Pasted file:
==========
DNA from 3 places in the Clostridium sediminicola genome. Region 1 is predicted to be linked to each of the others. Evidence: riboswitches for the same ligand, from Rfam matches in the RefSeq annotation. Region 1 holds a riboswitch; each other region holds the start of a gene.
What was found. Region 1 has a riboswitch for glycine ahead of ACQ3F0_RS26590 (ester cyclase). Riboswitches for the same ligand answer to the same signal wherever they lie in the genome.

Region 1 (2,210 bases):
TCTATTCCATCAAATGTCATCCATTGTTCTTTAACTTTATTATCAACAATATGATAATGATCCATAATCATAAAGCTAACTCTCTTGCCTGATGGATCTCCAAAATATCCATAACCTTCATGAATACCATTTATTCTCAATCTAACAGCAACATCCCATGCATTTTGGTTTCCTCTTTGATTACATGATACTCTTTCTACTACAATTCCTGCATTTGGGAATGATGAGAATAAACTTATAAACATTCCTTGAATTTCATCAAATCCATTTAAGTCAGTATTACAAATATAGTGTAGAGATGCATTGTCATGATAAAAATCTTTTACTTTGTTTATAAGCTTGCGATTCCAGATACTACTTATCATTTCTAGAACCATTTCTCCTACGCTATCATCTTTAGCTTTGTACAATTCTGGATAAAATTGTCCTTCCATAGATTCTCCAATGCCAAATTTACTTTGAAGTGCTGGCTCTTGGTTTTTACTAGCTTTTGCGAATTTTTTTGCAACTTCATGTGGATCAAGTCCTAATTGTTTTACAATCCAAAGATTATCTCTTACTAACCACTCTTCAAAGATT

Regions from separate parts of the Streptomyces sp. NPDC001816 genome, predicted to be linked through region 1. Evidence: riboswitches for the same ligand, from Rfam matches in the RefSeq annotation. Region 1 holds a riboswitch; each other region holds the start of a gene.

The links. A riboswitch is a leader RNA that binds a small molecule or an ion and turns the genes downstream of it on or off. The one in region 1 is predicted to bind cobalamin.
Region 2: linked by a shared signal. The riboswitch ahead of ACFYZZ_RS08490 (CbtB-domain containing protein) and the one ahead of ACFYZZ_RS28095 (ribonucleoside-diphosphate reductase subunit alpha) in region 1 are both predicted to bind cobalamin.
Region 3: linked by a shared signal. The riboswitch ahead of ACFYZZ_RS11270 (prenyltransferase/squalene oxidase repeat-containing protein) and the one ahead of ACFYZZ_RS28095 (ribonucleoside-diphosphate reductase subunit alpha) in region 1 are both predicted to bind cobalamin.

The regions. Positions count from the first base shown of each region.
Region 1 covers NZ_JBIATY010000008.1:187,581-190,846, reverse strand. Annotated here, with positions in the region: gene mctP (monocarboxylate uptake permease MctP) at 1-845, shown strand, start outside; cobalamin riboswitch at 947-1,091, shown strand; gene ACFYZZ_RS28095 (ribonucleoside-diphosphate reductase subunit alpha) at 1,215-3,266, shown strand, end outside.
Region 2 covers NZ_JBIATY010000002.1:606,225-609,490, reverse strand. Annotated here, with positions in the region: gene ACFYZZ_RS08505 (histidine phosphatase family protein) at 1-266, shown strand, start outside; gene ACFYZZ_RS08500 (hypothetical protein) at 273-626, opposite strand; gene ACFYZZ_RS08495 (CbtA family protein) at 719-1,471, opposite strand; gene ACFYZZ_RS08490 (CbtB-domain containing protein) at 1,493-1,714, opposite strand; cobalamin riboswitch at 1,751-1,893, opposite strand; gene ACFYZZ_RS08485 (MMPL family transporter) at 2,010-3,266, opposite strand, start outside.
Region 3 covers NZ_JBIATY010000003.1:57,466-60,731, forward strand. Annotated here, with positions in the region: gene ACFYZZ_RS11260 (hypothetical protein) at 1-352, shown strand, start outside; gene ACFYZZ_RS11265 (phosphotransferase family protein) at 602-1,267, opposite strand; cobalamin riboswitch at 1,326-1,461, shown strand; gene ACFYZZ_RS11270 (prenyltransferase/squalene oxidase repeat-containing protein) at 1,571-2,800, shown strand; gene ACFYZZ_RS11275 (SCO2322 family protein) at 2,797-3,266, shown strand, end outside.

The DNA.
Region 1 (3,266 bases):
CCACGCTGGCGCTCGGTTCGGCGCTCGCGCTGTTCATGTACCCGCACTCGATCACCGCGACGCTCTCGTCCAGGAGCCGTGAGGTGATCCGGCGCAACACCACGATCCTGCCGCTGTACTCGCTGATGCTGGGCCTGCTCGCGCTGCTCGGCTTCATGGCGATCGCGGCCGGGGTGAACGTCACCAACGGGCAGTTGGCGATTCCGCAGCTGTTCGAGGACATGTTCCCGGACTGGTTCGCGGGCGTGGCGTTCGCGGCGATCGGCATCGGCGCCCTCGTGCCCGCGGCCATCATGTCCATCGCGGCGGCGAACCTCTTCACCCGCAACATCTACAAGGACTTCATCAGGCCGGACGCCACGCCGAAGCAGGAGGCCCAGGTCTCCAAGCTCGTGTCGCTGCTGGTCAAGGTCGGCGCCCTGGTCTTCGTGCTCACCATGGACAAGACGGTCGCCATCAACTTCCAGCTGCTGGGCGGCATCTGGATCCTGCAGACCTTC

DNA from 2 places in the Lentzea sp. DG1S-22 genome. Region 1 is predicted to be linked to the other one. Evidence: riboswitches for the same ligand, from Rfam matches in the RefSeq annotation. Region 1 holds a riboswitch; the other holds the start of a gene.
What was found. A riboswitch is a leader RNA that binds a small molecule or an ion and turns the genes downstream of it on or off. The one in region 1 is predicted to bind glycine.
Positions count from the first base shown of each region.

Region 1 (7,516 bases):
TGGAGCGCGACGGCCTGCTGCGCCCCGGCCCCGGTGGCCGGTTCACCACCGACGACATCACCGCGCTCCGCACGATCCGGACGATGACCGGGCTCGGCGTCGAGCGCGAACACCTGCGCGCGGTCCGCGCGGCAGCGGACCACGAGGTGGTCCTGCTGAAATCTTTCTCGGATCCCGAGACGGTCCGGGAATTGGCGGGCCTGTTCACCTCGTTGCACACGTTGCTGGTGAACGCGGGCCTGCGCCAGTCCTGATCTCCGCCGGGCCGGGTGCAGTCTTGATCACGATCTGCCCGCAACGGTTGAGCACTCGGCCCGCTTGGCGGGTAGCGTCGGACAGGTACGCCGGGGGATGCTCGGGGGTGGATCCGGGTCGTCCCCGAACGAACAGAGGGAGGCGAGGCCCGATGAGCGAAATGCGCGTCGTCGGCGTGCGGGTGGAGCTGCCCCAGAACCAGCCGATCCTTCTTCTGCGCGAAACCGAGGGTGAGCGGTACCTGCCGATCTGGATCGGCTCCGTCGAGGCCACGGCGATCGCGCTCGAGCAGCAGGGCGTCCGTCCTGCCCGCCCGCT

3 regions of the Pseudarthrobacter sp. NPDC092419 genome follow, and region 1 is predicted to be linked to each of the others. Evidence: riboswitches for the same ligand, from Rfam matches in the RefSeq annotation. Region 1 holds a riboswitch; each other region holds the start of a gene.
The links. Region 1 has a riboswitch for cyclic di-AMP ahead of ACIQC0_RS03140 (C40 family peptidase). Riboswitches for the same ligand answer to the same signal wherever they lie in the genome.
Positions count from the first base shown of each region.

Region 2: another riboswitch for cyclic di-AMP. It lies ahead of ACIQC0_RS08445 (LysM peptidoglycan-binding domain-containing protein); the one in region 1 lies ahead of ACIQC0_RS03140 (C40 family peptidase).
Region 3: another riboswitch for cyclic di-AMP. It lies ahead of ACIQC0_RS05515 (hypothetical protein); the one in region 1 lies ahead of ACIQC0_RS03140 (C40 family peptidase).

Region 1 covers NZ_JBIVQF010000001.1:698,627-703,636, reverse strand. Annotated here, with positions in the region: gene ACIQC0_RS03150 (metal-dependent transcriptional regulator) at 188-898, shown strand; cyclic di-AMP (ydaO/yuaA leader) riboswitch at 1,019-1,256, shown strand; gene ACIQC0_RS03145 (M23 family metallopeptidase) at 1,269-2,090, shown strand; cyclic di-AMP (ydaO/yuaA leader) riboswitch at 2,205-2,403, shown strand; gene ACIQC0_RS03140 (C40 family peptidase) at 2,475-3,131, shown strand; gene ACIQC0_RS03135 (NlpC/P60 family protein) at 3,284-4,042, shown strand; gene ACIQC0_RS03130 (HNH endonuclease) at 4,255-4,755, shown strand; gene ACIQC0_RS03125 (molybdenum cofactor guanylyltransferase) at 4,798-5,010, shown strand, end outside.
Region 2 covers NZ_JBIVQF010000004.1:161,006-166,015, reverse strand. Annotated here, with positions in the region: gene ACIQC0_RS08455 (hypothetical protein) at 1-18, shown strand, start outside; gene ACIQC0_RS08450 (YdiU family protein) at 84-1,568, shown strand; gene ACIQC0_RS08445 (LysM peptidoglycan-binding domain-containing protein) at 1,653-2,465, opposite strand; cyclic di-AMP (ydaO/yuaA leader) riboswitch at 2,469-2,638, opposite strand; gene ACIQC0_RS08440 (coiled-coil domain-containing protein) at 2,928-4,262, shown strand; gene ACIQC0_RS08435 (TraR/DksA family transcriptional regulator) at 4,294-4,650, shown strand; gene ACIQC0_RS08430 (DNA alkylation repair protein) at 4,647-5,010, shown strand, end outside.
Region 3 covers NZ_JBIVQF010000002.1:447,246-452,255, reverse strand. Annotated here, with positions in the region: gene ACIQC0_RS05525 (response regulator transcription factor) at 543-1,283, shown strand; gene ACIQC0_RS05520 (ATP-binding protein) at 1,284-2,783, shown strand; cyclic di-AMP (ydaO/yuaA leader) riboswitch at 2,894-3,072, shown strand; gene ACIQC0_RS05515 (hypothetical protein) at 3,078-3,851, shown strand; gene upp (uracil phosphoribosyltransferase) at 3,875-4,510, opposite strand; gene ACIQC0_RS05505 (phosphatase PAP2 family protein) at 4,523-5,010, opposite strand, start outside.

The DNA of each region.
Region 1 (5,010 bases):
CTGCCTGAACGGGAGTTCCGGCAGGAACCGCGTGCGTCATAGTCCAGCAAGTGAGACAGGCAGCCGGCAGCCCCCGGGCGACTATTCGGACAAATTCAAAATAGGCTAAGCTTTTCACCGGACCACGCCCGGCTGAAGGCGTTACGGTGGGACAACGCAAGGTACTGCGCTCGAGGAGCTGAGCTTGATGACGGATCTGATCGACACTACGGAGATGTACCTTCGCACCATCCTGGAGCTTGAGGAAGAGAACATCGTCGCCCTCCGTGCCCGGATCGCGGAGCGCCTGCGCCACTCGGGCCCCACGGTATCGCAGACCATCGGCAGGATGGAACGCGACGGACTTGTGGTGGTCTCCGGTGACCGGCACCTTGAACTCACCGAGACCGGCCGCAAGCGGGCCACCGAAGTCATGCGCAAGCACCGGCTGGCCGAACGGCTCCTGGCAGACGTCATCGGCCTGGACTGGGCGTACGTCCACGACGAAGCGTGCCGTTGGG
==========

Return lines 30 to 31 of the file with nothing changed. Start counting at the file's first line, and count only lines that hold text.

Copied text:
Region 1 (5,010 bases):
CTGCCTGAACGGGAGTTCCGGCAGGAACCGCGTGCGTCATAGTCCAGCAAGTGAGACAGGCAGCCGGCAGCCCCCGGGCGACTATTCGGACAAATTCAAAATAGGCTAAGCTTTTCACCGGACCACGCCCGGCTGAAGGCGTTACGGTGGGACAACGCAAGGTACTGCGCTCGAGGAGCTGAGCTTGATGACGGATCTGATCGACACTACGGAGATGTACCTTCGCACCATCCTGGAGCTTGAGGAAGAGAACATCGTCGCCCTCCGTGCCCGGATCGCGGAGCGCCTGCGCCACTCGGGCCCCACGGTATCGCAGACCATCGGCAGGATGGAACGCGACGGACTTGTGGTGGTCTCCGGTGACCGGCACCTTGAACTCACCGAGACCGGCCGCAAGCGGGCCACCGAAGTCATGCGCAAGCACCGGCTGGCCGAACGGCTCCTGGCAGACGTCATCGGCCTGGACTGGGCGTACGTCCACGACGAAGCGTGCCGTTGGG